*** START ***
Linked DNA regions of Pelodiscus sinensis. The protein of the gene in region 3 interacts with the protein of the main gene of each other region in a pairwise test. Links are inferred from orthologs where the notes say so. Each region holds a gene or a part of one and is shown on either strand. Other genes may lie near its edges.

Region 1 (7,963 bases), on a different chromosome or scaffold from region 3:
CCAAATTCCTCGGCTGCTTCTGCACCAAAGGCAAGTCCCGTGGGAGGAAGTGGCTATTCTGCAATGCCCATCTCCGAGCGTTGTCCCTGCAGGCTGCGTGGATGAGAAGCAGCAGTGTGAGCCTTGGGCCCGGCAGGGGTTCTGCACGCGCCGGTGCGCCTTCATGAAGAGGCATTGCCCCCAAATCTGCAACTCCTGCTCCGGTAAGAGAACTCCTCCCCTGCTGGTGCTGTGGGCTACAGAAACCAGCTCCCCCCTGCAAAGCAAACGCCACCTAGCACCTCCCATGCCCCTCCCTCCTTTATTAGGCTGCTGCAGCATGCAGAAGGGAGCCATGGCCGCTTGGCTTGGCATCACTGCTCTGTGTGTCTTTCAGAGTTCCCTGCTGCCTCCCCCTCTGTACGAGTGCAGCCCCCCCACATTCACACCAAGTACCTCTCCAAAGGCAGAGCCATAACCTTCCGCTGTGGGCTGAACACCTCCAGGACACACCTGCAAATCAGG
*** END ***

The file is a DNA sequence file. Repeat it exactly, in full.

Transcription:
Linked DNA regions of Pelodiscus sinensis. The protein of the gene in region 3 interacts with the protein of the main gene of each other region in a pairwise test. Links are inferred from orthologs where the notes say so. Each region holds a gene or a part of one and is shown on either strand. Other genes may lie near its edges.

Region 1 (7,963 bases), on a different chromosome or scaffold from region 3:
CCAAATTCCTCGGCTGCTTCTGCACCAAAGGCAAGTCCCGTGGGAGGAAGTGGCTATTCTGCAATGCCCATCTCCGAGCGTTGTCCCTGCAGGCTGCGTGGATGAGAAGCAGCAGTGTGAGCCTTGGGCCCGGCAGGGGTTCTGCACGCGCCGGTGCGCCTTCATGAAGAGGCATTGCCCCCAAATCTGCAACTCCTGCTCCGGTAAGAGAACTCCTCCCCTGCTGGTGCTGTGGGCTACAGAAACCAGCTCCCCCCTGCAAAGCAAACGCCACCTAGCACCTCCCATGCCCCTCCCTCCTTTATTAGGCTGCTGCAGCATGCAGAAGGGAGCCATGGCCGCTTGGCTTGGCATCACTGCTCTGTGTGTCTTTCAGAGTTCCCTGCTGCCTCCCCCTCTGTACGAGTGCAGCCCCCCCACATTCACACCAAGTACCTCTCCAAAGGCAGAGCCATAACCTTCCGCTGTGGGCTGAACACCTCCAGGACACACCTGCAAATCAGG